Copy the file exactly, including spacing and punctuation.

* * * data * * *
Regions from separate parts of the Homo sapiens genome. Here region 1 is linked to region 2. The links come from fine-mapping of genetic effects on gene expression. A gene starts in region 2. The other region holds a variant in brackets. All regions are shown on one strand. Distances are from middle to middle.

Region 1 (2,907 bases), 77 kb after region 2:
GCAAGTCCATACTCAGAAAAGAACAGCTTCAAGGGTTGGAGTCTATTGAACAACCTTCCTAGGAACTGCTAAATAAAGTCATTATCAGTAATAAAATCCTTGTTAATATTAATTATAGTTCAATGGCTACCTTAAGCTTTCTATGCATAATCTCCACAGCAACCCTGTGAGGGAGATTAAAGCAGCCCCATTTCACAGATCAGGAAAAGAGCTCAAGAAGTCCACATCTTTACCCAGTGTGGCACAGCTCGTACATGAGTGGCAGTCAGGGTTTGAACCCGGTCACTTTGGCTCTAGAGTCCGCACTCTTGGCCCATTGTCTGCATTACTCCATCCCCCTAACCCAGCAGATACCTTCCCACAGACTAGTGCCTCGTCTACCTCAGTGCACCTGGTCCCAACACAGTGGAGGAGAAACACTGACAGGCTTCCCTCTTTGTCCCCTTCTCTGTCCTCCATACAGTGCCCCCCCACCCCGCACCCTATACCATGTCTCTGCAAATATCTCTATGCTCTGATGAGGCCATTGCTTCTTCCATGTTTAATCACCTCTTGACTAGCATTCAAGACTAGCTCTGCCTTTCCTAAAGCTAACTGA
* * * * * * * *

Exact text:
Regions from separate parts of the Homo sapiens genome. Here region 1 is linked to region 2. The links come from fine-mapping of genetic effects on gene expression. A gene starts in region 2. The other region holds a variant in brackets. All regions are shown on one strand. Distances are from middle to middle.

Region 1 (2,907 bases), 77 kb after region 2:
GCAAGTCCATACTCAGAAAAGAACAGCTTCAAGGGTTGGAGTCTATTGAACAACCTTCCTAGGAACTGCTAAATAAAGTCATTATCAGTAATAAAATCCTTGTTAATATTAATTATAGTTCAATGGCTACCTTAAGCTTTCTATGCATAATCTCCACAGCAACCCTGTGAGGGAGATTAAAGCAGCCCCATTTCACAGATCAGGAAAAGAGCTCAAGAAGTCCACATCTTTACCCAGTGTGGCACAGCTCGTACATGAGTGGCAGTCAGGGTTTGAACCCGGTCACTTTGGCTCTAGAGTCCGCACTCTTGGCCCATTGTCTGCATTACTCCATCCCCCTAACCCAGCAGATACCTTCCCACAGACTAGTGCCTCGTCTACCTCAGTGCACCTGGTCCCAACACAGTGGAGGAGAAACACTGACAGGCTTCCCTCTTTGTCCCCTTCTCTGTCCTCCATACAGTGCCCCCCCACCCCGCACCCTATACCATGTCTCTGCAAATATCTCTATGCTCTGATGAGGCCATTGCTTCTTCCATGTTTAATCACCTCTTGACTAGCATTCAAGACTAGCTCTGCCTTTCCTAAAGCTAACTGA